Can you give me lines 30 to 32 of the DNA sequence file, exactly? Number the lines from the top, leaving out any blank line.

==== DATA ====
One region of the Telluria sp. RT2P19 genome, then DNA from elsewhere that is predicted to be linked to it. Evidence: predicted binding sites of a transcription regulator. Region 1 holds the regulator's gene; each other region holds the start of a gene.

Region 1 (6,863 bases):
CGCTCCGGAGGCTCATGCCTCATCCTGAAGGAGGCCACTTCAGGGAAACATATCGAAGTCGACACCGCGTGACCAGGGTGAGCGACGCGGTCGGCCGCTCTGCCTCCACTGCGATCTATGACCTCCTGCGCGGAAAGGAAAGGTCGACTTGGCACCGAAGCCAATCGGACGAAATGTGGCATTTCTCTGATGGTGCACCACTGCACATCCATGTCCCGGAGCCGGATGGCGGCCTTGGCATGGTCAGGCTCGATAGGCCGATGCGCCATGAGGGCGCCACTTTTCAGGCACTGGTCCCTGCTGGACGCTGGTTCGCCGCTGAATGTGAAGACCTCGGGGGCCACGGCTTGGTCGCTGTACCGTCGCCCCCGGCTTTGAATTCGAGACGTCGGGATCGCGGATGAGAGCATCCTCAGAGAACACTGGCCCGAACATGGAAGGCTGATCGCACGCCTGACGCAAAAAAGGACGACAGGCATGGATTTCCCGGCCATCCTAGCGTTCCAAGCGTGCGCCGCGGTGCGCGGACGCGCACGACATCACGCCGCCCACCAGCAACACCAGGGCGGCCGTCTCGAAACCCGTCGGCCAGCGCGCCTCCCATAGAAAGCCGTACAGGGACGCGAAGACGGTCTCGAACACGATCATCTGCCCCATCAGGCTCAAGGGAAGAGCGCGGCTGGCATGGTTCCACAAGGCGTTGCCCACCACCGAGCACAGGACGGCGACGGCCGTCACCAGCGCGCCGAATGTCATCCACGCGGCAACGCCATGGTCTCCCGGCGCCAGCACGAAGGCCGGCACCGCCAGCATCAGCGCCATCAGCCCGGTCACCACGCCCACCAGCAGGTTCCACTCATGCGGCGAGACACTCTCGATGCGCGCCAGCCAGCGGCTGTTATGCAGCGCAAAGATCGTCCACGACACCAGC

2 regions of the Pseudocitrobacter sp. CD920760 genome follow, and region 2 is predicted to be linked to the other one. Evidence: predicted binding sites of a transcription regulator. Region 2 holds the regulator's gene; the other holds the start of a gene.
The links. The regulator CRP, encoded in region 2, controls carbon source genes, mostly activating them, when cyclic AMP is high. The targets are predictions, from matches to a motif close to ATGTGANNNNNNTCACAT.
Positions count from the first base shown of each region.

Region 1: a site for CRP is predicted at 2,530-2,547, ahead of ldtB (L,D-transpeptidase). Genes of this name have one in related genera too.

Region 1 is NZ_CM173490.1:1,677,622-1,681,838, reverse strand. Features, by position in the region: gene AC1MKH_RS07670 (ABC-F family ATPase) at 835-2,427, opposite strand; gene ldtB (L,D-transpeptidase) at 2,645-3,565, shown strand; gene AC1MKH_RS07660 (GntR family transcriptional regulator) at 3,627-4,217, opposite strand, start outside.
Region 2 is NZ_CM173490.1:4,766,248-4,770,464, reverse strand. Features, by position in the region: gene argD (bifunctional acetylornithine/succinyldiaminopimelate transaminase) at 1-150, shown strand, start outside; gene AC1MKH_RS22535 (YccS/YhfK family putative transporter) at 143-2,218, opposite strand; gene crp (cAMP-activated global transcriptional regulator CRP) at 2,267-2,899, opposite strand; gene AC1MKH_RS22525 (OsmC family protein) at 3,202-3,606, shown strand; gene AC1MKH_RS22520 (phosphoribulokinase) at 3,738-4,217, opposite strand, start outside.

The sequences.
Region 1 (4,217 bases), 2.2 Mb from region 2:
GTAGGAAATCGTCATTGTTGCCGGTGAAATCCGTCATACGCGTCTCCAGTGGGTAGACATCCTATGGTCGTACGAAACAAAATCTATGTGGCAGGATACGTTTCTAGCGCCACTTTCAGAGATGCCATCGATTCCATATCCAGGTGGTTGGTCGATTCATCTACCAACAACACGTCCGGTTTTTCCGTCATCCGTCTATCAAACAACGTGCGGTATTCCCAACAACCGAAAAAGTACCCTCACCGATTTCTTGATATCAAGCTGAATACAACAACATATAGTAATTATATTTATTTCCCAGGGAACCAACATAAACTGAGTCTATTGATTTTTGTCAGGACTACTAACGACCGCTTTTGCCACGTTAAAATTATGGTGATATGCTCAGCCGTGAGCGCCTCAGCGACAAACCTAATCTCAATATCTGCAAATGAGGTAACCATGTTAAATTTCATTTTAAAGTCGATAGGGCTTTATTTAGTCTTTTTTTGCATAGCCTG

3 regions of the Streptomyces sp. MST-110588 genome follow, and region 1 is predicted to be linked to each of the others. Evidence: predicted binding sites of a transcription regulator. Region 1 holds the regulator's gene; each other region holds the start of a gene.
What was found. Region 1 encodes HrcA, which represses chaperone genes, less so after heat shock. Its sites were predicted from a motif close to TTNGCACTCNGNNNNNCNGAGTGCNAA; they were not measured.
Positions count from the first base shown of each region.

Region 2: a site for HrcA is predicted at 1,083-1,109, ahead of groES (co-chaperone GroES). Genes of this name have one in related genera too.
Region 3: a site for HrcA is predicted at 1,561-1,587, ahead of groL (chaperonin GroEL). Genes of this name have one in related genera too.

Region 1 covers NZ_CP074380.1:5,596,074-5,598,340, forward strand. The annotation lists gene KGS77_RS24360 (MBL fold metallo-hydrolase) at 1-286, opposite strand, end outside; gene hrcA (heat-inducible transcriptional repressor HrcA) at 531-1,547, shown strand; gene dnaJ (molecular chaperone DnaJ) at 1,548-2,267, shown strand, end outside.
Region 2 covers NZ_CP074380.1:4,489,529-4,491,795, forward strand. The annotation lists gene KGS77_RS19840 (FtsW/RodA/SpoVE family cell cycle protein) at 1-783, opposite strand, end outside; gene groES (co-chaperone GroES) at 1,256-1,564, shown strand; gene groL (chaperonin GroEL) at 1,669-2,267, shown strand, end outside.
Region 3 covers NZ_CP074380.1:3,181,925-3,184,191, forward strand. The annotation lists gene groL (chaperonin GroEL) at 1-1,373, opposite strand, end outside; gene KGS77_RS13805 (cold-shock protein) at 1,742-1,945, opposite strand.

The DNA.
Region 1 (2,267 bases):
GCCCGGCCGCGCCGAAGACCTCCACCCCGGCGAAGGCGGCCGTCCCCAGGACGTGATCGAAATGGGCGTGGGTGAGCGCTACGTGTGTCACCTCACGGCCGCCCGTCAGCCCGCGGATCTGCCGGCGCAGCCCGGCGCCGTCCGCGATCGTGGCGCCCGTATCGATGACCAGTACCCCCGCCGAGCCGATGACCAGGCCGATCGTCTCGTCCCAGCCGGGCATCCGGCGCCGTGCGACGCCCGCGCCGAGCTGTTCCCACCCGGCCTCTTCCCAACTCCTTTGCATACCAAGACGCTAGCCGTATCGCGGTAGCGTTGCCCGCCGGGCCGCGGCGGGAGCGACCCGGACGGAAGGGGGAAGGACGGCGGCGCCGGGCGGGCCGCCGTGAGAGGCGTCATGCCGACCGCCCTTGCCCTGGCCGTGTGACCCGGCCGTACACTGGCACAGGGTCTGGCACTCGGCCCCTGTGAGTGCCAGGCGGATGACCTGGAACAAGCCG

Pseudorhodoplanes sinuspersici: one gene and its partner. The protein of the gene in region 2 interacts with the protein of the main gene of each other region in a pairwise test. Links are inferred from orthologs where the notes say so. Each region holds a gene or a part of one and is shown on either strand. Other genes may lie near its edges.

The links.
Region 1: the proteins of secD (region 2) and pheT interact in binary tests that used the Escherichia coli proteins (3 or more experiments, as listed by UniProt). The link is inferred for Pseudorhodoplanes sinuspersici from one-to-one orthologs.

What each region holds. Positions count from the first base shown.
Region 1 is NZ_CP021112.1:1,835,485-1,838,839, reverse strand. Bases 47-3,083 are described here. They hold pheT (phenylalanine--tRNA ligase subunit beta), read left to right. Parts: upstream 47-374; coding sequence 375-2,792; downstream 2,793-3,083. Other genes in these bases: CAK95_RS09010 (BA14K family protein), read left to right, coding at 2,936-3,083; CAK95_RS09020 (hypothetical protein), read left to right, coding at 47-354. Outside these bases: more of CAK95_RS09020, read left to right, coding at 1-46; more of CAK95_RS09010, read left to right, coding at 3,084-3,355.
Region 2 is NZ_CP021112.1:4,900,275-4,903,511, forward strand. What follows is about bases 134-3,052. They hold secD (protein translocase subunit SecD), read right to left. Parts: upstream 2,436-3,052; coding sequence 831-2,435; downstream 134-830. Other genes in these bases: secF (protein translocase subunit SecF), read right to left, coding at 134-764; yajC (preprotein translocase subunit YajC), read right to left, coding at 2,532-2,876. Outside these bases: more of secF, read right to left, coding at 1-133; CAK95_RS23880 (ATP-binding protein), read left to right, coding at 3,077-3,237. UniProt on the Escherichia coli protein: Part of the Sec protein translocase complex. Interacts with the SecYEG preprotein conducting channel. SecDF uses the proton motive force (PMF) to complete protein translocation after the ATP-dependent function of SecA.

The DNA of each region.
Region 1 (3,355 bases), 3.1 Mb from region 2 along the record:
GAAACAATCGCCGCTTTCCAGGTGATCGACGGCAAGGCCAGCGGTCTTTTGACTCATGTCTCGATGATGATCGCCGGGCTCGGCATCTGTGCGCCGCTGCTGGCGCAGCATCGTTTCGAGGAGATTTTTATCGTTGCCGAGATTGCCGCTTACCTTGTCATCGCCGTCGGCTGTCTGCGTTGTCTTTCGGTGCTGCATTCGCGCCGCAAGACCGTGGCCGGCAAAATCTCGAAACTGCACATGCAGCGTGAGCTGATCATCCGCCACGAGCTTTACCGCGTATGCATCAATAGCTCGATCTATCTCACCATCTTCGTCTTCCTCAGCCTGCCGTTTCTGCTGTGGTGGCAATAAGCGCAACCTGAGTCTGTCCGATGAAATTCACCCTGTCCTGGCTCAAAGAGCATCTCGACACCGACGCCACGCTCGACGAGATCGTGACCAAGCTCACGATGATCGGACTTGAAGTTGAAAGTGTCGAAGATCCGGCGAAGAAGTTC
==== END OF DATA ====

The DNA of each region.
Region 1 (3,355 bases), 3.1 Mb from region 2 along the record:
GAAACAATCGCCGCTTTCCAGGTGATCGACGGCAAGGCCAGCGGTCTTTTGACTCATGTCTCGATGATGATCGCCGGGCTCGGCATCTGTGCGCCGCTGCTGGCGCAGCATCGTTTCGAGGAGATTTTTATCGTTGCCGAGATTGCCGCTTACCTTGTCATCGCCGTCGGCTGTCTGCGTTGTCTTTCGGTGCTGCATTCGCGCCGCAAGACCGTGGCCGGCAAAATCTCGAAACTGCACATGCAGCGTGAGCTGATCATCCGCCACGAGCTTTACCGCGTATGCATCAATAGCTCGATCTATCTCACCATCTTCGTCTTCCTCAGCCTGCCGTTTCTGCTGTGGTGGCAATAAGCGCAACCTGAGTCTGTCCGATGAAATTCACCCTGTCCTGGCTCAAAGAGCATCTCGACACCGACGCCACGCTCGACGAGATCGTGACCAAGCTCACGATGATCGGACTTGAAGTTGAAAGTGTCGAAGATCCGGCGAAGAAGTTC